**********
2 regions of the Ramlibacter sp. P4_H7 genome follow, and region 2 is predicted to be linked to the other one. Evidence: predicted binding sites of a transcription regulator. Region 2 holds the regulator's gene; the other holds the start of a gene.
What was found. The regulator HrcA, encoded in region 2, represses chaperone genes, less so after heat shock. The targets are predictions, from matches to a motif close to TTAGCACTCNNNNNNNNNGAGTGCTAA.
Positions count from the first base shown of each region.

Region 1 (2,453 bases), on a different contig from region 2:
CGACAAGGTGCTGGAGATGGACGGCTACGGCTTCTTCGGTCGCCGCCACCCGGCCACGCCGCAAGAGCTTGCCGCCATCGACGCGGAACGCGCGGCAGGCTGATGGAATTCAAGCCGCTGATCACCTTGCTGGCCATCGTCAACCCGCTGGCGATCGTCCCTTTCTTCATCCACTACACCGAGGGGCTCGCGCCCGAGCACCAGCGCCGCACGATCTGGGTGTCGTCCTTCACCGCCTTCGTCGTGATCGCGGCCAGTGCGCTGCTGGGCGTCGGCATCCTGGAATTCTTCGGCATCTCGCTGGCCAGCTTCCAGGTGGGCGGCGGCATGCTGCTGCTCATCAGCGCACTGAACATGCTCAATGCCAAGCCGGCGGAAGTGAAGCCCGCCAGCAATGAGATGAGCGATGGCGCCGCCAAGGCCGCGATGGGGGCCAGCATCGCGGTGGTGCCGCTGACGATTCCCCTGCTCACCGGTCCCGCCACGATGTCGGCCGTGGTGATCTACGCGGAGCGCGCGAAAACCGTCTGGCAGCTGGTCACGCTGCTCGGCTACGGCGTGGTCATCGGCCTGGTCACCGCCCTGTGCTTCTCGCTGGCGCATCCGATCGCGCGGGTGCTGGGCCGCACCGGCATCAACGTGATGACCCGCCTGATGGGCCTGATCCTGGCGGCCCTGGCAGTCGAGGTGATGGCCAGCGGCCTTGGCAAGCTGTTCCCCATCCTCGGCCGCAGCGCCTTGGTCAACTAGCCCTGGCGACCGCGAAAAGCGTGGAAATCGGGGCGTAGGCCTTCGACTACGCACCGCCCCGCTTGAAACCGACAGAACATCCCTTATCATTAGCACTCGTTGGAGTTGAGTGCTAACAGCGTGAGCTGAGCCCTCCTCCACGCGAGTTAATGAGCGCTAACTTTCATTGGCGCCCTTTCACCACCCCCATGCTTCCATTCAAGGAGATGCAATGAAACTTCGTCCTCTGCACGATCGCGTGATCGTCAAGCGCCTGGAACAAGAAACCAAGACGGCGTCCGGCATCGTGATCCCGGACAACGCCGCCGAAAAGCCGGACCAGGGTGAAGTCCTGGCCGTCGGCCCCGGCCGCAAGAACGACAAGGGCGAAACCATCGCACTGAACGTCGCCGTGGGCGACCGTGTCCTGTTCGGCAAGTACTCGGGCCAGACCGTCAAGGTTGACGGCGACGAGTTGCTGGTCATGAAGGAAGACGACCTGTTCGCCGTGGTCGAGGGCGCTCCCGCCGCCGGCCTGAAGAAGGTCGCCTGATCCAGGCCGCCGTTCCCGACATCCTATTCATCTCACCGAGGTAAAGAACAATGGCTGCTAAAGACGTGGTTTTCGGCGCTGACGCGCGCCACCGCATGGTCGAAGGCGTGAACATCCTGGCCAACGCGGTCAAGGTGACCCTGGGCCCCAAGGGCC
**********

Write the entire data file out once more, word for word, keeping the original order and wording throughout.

2 regions of the Ramlibacter sp. P4_H7 genome follow, and region 2 is predicted to be linked to the other one. Evidence: predicted binding sites of a transcription regulator. Region 2 holds the regulator's gene; the other holds the start of a gene.
What was found. The regulator HrcA, encoded in region 2, represses chaperone genes, less so after heat shock. The targets are predictions, from matches to a motif close to TTAGCACTCNNNNNNNNNGAGTGCTAA.
Positions count from the first base shown of each region.

Region 1 (2,453 bases), on a different contig from region 2:
CGACAAGGTGCTGGAGATGGACGGCTACGGCTTCTTCGGTCGCCGCCACCCGGCCACGCCGCAAGAGCTTGCCGCCATCGACGCGGAACGCGCGGCAGGCTGATGGAATTCAAGCCGCTGATCACCTTGCTGGCCATCGTCAACCCGCTGGCGATCGTCCCTTTCTTCATCCACTACACCGAGGGGCTCGCGCCCGAGCACCAGCGCCGCACGATCTGGGTGTCGTCCTTCACCGCCTTCGTCGTGATCGCGGCCAGTGCGCTGCTGGGCGTCGGCATCCTGGAATTCTTCGGCATCTCGCTGGCCAGCTTCCAGGTGGGCGGCGGCATGCTGCTGCTCATCAGCGCACTGAACATGCTCAATGCCAAGCCGGCGGAAGTGAAGCCCGCCAGCAATGAGATGAGCGATGGCGCCGCCAAGGCCGCGATGGGGGCCAGCATCGCGGTGGTGCCGCTGACGATTCCCCTGCTCACCGGTCCCGCCACGATGTCGGCCGTGGTGATCTACGCGGAGCGCGCGAAAACCGTCTGGCAGCTGGTCACGCTGCTCGGCTACGGCGTGGTCATCGGCCTGGTCACCGCCCTGTGCTTCTCGCTGGCGCATCCGATCGCGCGGGTGCTGGGCCGCACCGGCATCAACGTGATGACCCGCCTGATGGGCCTGATCCTGGCGGCCCTGGCAGTCGAGGTGATGGCCAGCGGCCTTGGCAAGCTGTTCCCCATCCTCGGCCGCAGCGCCTTGGTCAACTAGCCCTGGCGACCGCGAAAAGCGTGGAAATCGGGGCGTAGGCCTTCGACTACGCACCGCCCCGCTTGAAACCGACAGAACATCCCTTATCATTAGCACTCGTTGGAGTTGAGTGCTAACAGCGTGAGCTGAGCCCTCCTCCACGCGAGTTAATGAGCGCTAACTTTCATTGGCGCCCTTTCACCACCCCCATGCTTCCATTCAAGGAGATGCAATGAAACTTCGTCCTCTGCACGATCGCGTGATCGTCAAGCGCCTGGAACAAGAAACCAAGACGGCGTCCGGCATCGTGATCCCGGACAACGCCGCCGAAAAGCCGGACCAGGGTGAAGTCCTGGCCGTCGGCCCCGGCCGCAAGAACGACAAGGGCGAAACCATCGCACTGAACGTCGCCGTGGGCGACCGTGTCCTGTTCGGCAAGTACTCGGGCCAGACCGTCAAGGTTGACGGCGACGAGTTGCTGGTCATGAAGGAAGACGACCTGTTCGCCGTGGTCGAGGGCGCTCCCGCCGCCGGCCTGAAGAAGGTCGCCTGATCCAGGCCGCCGTTCCCGACATCCTATTCATCTCACCGAGGTAAAGAACAATGGCTGCTAAAGACGTGGTTTTCGGCGCTGACGCGCGCCACCGCATGGTCGAAGGCGTGAACATCCTGGCCAACGCGGTCAAGGTGACCCTGGGCCCCAAGGGCC